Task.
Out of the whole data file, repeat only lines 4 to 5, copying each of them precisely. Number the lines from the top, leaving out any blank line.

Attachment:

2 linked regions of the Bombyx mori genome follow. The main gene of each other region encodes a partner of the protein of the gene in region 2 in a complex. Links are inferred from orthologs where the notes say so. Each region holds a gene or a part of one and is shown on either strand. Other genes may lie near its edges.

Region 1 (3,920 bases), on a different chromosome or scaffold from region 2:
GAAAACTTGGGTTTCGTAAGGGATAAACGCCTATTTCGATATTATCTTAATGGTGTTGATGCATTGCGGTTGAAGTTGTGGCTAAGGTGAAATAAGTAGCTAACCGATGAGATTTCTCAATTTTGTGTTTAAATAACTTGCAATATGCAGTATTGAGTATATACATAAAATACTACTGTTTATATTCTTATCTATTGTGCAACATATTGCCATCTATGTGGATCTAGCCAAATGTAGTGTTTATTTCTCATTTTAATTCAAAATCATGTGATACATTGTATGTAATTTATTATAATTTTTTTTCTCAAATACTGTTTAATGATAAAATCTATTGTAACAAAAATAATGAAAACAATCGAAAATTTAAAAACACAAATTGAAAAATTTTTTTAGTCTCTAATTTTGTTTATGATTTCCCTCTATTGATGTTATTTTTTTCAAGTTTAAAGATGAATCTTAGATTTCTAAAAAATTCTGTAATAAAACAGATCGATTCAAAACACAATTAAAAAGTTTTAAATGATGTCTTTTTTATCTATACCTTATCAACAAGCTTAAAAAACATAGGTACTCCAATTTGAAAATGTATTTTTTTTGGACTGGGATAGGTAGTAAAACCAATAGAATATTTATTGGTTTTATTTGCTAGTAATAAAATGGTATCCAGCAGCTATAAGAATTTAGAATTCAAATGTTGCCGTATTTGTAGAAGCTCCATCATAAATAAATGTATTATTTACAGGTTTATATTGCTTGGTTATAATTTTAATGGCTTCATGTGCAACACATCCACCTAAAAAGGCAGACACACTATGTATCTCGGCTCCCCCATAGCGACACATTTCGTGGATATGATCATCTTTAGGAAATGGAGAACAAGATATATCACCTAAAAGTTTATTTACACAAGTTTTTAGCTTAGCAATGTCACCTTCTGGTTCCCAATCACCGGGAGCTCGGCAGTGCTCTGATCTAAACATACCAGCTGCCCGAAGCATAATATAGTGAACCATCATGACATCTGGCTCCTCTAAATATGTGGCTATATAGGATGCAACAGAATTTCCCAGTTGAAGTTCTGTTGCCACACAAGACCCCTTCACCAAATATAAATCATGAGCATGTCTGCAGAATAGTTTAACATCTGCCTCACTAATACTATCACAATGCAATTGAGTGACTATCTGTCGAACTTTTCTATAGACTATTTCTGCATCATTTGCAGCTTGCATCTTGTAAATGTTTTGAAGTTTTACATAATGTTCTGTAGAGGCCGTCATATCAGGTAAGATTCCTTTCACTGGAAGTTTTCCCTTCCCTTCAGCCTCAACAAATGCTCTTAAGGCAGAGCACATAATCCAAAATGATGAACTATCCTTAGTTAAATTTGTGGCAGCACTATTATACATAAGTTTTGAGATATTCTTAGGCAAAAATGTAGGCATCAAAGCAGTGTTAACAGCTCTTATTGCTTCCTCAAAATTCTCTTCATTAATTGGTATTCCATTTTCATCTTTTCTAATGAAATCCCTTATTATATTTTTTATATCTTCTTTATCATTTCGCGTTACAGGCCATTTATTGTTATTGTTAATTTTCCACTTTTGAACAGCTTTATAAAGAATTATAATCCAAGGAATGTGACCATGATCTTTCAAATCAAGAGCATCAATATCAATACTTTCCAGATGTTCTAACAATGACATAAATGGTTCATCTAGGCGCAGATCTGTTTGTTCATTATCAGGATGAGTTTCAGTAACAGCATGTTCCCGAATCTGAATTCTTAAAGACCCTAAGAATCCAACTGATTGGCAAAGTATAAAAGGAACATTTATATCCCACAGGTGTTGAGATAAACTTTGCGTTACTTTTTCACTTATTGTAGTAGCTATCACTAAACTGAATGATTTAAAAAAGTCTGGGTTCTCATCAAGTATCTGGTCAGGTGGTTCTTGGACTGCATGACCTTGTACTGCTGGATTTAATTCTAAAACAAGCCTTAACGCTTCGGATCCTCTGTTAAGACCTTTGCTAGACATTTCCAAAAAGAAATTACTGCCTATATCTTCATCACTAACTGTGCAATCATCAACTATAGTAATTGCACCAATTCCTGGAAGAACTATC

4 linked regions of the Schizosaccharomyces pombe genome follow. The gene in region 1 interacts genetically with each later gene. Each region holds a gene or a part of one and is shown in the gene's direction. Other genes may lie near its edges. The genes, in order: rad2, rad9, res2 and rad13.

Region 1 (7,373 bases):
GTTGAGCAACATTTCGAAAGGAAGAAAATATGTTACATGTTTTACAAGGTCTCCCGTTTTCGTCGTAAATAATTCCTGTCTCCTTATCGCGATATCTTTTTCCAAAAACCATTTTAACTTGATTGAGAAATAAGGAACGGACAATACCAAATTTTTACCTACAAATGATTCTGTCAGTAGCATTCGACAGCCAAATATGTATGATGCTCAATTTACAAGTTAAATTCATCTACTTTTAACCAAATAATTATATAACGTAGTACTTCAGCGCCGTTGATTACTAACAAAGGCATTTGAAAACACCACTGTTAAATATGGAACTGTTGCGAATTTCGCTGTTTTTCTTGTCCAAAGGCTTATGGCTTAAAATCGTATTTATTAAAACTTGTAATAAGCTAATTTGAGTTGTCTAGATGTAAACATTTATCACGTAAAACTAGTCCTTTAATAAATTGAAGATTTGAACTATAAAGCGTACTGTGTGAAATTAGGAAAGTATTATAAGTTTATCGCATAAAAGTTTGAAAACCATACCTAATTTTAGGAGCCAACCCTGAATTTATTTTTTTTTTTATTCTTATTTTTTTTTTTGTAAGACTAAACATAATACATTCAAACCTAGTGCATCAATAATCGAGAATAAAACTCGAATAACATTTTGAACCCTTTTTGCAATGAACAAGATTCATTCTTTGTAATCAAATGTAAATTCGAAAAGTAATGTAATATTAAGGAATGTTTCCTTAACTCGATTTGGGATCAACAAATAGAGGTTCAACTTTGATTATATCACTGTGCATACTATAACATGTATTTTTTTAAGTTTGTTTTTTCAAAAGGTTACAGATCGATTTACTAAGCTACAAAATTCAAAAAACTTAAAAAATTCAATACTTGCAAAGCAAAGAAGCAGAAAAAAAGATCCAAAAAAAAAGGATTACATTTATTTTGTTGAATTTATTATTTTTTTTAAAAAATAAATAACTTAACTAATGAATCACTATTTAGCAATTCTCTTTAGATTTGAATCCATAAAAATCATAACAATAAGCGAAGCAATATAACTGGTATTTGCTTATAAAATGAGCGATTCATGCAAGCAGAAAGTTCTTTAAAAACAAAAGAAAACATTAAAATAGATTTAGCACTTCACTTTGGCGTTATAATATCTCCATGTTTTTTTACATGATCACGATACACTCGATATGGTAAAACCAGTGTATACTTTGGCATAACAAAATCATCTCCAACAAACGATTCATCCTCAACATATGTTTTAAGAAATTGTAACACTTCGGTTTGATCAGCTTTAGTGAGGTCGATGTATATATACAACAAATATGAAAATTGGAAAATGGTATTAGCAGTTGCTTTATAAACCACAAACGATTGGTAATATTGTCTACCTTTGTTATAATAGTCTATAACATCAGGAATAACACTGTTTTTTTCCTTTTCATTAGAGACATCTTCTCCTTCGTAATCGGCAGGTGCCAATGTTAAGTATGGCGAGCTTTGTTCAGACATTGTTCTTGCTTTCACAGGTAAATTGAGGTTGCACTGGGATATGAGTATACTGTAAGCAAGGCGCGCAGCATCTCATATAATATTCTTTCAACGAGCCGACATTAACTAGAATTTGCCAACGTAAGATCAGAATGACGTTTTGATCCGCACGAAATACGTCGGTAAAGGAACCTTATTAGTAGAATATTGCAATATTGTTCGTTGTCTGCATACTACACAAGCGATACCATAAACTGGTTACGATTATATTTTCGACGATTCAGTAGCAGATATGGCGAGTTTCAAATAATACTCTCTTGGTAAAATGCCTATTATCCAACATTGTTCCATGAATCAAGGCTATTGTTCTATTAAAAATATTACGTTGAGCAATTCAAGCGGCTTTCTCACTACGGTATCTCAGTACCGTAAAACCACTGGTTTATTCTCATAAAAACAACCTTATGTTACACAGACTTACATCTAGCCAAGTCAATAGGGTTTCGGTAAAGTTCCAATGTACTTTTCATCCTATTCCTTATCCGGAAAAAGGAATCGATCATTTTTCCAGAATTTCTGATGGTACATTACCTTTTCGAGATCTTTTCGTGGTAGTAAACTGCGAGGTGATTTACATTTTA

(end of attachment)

4 linked regions of the Schizosaccharomyces pombe genome follow. The gene in region 1 interacts genetically with each later gene. Each region holds a gene or a part of one and is shown in the gene's direction. Other genes may lie near its edges. The genes, in order: rad2, rad9, res2 and rad13.

Region 1 (7,373 bases):